So these have been the ideas of two academics. To see if our ideas of what defines a superhero are a global phenomenon, I created a survey in 2009. The survey was advertised across different country specific Facebooks, from the United States to Japan, from South Africa to Sweden. Over a thousand people partially completed the online survey hosted by SurveyXact. For one part of the survey, they were asked to indicate how often they thought a particular defining characteristic was important to determining who is a superhero.
Across the various culture, the most important agreed upon characteristics were powers, mission, and, interestingly, having an origin story. Notice there is nothing about the appearance of the character. Instead, the actions of the character took precedence, as well as the inclusion of some type of origin story to explain how that character came to be. After these top ranked characteristics, people decided that the costume motif, codename, and secret identity were important, along with having a supervillain as an arch-nemesis. Towards the bottom of the list is the requirement for the character to be in some form of fantastical story. The lack of endorsement for this item may be due to the prevalence of the realism trend in superhero films that have been disseminated around the world since 2000.
Unfortunately, I had not thought of asking specifically from where the sample knew their superheroes. However, the sample did indicate that they were more likely to watch American movies, television and cartoons than read American comic books. It appears the worldwide knowledge of superheroes has been more influenced by their moving portrayals rather than the comic book canon from which they arose. Thus, it may be that they would be less likely to conform with Coogan’s definition, given that it focuses largely from the comic book medium. For the world at large, superheroes have become divorced from comic books.
The prevalence of the moving portrayals could also explain why the visual appearance of the superheroes was less important than his or her actions. Of course there remain visually iconic superheroes whose appearance is little changed from comic book to film (i.e. Superman, Ghost Rider, Spider-Man); but, there are also those figures whose appearance has changed (i.e. X-Men, Batman, Punisher). Also, movies, television and cartoons show moving pictures that allow for the portrayal of actions in a way that comic books cannot. A consumption of comic books may heighten the importance of the visual depiction, whereas a consumption of moving portrayals may heighten the importance of the actions.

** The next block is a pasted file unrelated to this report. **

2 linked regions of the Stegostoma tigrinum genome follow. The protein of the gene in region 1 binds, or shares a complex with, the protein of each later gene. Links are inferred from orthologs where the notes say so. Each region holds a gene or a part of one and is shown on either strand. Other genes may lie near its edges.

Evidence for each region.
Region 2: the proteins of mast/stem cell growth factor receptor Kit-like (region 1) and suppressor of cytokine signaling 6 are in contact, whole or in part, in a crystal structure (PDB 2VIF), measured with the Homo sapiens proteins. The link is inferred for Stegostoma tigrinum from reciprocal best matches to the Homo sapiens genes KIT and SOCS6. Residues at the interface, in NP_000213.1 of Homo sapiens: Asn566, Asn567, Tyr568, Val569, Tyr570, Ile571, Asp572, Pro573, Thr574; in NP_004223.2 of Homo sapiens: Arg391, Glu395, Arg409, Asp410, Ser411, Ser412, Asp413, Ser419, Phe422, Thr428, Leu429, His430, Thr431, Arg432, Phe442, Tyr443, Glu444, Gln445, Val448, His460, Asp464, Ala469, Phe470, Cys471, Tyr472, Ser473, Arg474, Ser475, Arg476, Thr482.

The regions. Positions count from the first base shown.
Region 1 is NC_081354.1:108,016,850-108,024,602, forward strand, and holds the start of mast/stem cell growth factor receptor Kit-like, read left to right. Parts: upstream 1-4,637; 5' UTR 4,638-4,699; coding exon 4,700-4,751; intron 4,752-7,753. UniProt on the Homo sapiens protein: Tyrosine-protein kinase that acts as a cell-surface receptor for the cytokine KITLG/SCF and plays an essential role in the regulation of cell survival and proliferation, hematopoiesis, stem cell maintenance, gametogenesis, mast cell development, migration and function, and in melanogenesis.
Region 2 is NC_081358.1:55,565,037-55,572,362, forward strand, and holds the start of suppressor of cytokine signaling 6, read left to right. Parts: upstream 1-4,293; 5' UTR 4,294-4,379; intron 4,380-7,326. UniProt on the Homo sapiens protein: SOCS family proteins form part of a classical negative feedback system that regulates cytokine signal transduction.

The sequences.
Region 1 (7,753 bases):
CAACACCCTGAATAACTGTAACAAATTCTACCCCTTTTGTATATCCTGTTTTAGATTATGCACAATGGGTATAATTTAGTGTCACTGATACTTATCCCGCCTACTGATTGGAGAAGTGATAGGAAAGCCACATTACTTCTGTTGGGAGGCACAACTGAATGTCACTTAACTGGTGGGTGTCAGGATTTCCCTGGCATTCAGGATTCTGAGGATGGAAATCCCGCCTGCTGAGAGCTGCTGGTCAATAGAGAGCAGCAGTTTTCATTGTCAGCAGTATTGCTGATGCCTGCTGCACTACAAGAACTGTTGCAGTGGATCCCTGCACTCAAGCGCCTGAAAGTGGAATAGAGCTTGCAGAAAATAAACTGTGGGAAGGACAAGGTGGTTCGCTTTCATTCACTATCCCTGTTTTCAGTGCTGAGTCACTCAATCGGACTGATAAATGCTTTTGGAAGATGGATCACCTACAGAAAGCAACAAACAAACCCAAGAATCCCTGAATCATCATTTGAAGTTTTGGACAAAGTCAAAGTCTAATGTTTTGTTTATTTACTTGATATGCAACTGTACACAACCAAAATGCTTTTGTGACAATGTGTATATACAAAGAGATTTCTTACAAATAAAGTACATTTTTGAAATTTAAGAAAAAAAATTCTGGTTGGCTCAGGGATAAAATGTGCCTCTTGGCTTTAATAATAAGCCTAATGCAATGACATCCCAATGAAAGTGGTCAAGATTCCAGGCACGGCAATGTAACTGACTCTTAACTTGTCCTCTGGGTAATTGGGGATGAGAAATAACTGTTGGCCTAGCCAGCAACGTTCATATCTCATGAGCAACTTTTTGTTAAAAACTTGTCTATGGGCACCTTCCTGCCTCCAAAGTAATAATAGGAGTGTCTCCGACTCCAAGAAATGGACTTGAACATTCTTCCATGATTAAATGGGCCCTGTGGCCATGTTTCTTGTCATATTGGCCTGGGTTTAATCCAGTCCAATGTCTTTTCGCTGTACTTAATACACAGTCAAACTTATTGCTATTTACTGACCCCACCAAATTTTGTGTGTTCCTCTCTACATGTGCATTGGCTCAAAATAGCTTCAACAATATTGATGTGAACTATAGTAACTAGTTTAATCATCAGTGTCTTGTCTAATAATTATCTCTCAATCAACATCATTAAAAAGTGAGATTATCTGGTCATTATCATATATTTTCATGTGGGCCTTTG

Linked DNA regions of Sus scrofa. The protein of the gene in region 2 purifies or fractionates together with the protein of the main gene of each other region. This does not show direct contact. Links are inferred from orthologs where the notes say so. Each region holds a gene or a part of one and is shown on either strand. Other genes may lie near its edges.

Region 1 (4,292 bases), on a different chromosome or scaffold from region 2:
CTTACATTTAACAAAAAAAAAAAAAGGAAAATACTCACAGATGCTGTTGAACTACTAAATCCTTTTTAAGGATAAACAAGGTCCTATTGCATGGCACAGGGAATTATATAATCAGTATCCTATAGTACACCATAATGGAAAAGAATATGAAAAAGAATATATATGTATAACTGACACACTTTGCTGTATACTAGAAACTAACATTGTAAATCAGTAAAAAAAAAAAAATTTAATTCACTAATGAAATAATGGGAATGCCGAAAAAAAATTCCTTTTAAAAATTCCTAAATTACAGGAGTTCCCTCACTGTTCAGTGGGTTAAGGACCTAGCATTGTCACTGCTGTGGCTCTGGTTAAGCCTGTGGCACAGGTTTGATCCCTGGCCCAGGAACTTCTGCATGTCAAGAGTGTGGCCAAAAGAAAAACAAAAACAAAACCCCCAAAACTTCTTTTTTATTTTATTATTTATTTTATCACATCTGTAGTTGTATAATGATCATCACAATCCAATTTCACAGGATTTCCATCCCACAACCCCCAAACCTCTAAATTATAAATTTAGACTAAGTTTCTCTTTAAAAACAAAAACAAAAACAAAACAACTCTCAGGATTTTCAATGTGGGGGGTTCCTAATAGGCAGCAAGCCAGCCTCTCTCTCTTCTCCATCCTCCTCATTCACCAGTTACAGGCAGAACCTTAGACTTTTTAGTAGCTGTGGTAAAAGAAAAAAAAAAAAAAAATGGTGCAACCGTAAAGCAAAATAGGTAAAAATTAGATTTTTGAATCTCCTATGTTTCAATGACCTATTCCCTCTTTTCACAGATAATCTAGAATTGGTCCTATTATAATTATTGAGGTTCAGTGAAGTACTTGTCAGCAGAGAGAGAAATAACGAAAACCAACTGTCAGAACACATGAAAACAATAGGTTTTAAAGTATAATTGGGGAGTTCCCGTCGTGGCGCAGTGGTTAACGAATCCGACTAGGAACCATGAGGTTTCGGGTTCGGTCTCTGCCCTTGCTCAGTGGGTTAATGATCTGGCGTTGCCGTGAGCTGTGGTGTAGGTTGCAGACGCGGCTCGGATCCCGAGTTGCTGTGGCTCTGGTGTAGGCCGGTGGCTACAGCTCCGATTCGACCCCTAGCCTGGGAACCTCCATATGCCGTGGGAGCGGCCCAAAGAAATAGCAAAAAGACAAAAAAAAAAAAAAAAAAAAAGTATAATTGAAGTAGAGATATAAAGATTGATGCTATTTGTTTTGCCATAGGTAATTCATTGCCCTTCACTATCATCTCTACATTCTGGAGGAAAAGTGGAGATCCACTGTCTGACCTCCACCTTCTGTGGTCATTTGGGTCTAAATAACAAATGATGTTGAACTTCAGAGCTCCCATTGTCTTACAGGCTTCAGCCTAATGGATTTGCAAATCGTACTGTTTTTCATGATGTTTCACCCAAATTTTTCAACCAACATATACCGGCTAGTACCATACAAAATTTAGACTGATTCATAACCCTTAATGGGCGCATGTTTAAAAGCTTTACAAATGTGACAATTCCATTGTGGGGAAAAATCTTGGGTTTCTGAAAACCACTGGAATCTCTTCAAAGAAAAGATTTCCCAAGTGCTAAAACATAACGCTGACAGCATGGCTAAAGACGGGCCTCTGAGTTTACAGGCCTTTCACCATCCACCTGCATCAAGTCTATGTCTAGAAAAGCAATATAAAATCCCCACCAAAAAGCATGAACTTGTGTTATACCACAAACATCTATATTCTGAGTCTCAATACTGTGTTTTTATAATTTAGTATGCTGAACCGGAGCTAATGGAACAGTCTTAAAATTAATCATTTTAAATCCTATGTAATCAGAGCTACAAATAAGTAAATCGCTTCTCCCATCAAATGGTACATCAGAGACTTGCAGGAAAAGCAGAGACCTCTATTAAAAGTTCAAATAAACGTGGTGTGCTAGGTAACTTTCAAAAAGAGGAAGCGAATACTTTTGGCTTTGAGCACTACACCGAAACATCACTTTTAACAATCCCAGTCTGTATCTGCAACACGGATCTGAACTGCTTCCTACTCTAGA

Divorcing the superhero from the comic book could mean that the definition people use to make sense of superheroes will open up the field to what could be a superhero. To drive home this point, I asked them to indicate if wearing tights and capes is a must. This visual appearance has for so long been the points of reference made in both serious and comic discussions of what constitutes a superhero, leading to deconstructions, parodies and satires of superheroes, from Nite Owl to The Tick to The Incredibles. What is most striking is the tremendous lack of agreement that a superhero must wear tights and capes. The fact that this characteristic is at the bottom of the list again serves to showcase the primacy of the recent movies and the realism slant taken in them.
Across all the characters I asked about, the American characters classically defined as superheroes were seen as such, and the most well-known. The participants’ answers to defining superheroes could be based on their familiarity with these DC and Marvel characters, coming to them via movies, television shows and cartoons. Then, using these definitions, the participants may judge other characters, from the United States and other countries, as to whether or not they match the characteristics seen in the DC and Marvel characters. In fact, when given the room to say who they think would be the first superhero, or a superhero from another country, these non-traditional superheroes were also seen by some as superheroes. This result indicates the looseness of the definition as applied to characters from various times, genres and cultures.
In my next column, I’ll explore a number of characters from other countries than America that could be identified as superheroes. Following that, I will do the same type of exploration for religious, legendary, and mythical figures. Overall, the point of this series is to examine how we make sense of what a superhero is; to that end, I encourage discussion, challenges, questions, debate. These are my arguments for just what a superhero is: what are yours?